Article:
York’s Centre for Vision Research (CVR) is now able to see its way clearly to training the next generation of researchers in the interdisciplinary study of human vision health, thanks to new funding from the Canadian Institutes of Health Research (CIHR).
The CIHR has awarded $1.4 million over six years to a group of scholars at the CVR for this purpose. The scholars are the largest interdisciplinary vision research group in North America.
Led by York Professor Hugh Wilson ( below right), professor of spatial and computational vision, the group represents a core of Canadian leaders in the study of vision internationally, and includes researchers at Toronto Western Hospital, Sunnybrook and Women’s College Health Sciences Centre, and the University of Western Ontario.
“Advanced study of human vision becomes more crucial as the population ages and the need increases for seniors to remain productive members of society,” said Wilson, an Ontario research & development challenge fund (ORDCF) professor.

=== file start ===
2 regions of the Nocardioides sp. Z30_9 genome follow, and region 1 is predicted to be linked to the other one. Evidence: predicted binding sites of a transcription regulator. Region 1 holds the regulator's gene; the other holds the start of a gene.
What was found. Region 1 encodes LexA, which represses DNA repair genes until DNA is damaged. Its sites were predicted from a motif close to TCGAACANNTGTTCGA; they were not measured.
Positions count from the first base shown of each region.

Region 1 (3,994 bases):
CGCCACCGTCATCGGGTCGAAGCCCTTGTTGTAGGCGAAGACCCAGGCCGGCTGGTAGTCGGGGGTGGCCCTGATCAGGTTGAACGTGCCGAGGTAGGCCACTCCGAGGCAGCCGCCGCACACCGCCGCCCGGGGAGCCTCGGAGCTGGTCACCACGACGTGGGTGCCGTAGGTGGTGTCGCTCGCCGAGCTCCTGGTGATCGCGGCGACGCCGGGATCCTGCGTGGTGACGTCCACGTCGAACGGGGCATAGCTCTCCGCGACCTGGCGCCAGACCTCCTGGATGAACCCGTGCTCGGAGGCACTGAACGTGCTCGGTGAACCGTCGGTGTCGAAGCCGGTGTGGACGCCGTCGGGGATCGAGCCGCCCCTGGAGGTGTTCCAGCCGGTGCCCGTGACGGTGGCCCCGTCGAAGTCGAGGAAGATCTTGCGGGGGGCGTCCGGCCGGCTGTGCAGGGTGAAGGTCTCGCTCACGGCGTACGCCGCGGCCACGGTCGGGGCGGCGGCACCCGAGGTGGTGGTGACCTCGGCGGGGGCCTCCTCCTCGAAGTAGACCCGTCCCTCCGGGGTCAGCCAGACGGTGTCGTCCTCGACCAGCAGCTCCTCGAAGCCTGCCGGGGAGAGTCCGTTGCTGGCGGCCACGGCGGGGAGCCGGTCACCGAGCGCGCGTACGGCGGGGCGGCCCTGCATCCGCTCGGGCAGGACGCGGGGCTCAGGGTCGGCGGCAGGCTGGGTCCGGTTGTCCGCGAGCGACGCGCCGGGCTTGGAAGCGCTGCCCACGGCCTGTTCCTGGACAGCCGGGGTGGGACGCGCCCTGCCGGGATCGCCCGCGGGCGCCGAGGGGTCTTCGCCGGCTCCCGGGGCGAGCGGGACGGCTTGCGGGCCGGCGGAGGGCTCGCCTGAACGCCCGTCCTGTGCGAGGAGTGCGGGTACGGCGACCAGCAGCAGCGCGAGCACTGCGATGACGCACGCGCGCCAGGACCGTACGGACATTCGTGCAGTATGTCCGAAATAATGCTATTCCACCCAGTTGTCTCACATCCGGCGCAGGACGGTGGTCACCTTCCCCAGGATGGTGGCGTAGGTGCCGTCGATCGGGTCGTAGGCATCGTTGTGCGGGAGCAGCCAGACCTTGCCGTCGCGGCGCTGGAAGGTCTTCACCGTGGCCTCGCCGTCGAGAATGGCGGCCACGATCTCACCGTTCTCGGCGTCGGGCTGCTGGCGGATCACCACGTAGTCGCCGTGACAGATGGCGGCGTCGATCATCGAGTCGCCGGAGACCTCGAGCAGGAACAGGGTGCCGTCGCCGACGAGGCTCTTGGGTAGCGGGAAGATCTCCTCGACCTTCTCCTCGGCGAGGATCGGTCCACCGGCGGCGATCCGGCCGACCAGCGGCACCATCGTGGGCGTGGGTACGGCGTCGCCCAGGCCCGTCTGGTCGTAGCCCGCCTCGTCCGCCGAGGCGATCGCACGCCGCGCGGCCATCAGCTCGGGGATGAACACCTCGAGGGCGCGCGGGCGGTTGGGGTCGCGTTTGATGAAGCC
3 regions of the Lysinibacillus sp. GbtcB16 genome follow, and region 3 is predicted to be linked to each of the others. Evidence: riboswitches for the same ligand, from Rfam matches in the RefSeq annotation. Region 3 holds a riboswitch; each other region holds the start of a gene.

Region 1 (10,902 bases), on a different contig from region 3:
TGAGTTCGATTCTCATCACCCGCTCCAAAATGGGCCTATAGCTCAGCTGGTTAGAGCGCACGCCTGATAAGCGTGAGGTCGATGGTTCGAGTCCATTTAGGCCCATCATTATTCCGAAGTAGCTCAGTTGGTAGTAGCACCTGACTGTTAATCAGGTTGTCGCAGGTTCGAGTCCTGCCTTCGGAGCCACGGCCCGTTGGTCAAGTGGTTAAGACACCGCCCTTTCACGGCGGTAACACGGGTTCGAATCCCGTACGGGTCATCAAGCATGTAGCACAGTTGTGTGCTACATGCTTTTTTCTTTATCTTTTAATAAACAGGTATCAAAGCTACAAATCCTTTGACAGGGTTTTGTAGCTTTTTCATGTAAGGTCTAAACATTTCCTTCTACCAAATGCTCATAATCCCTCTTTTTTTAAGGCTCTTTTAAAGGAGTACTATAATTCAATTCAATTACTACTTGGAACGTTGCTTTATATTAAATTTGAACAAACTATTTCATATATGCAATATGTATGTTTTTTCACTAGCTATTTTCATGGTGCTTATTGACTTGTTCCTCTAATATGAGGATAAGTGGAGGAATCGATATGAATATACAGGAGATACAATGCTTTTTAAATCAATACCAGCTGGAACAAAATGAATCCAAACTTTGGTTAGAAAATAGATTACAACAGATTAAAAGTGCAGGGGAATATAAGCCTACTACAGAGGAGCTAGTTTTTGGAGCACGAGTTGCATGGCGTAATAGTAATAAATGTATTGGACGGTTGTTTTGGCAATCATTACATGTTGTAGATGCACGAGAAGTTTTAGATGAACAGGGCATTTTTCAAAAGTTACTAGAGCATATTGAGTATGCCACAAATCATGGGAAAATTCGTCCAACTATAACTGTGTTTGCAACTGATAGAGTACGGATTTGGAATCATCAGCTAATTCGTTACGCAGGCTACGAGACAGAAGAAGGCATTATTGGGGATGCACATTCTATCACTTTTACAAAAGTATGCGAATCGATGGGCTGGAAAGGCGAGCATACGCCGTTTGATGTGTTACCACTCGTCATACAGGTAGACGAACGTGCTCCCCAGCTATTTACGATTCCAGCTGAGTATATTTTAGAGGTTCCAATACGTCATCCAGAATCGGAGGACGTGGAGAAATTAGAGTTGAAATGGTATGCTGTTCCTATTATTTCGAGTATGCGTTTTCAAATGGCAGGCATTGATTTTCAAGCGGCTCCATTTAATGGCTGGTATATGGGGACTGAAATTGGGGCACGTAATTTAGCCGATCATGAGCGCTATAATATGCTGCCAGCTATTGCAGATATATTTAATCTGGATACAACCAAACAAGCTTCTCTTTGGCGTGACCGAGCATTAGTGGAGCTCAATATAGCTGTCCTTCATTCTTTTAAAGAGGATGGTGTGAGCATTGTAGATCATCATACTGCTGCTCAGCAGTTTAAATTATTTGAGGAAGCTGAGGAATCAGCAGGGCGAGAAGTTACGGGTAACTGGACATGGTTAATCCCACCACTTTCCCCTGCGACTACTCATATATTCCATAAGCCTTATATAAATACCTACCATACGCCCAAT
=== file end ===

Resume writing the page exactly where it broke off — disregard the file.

Wilson pointed out that many people rank blindness as the disability they fear most because vision, of all the senses, is the richest source of information.
Approximately 40 per cent of the cortex of the brain is involved in vision processing, with some three million optic nerve fibres feeding information to the brain, compared to only 30,000 auditory nerve fibres. “That’s 100 times more information coming in from the eyes than the ears,” said Wilson.
The huge range of cortical visual processes explains why so many neurological diseases affect vision, from head injuries to stroke, Alzheimer’s disease, schizophrenia, attention deficit disorder, Parkinson’s disease, multiple sclerosis and even migraine headaches, said Wilson.
The group of researchers working with Wilson are engaged in an interdisciplinary effort to understand vision and vision health, spanning the fields of molecular biology, chemistry, psychology, neuroscience and computer science. They use the techniques of neuromodelling and MRI to observe the physical processes that take place in the vision areas of the brain.
The group will offer a training program that attracts top Canadian and international students of vision to ensure the continued progress of both fundamental and applied research in Canada. Students will be exposed to both course work and summer workshops, combining contemporary research on normal visual system function with studies of major visual deficits.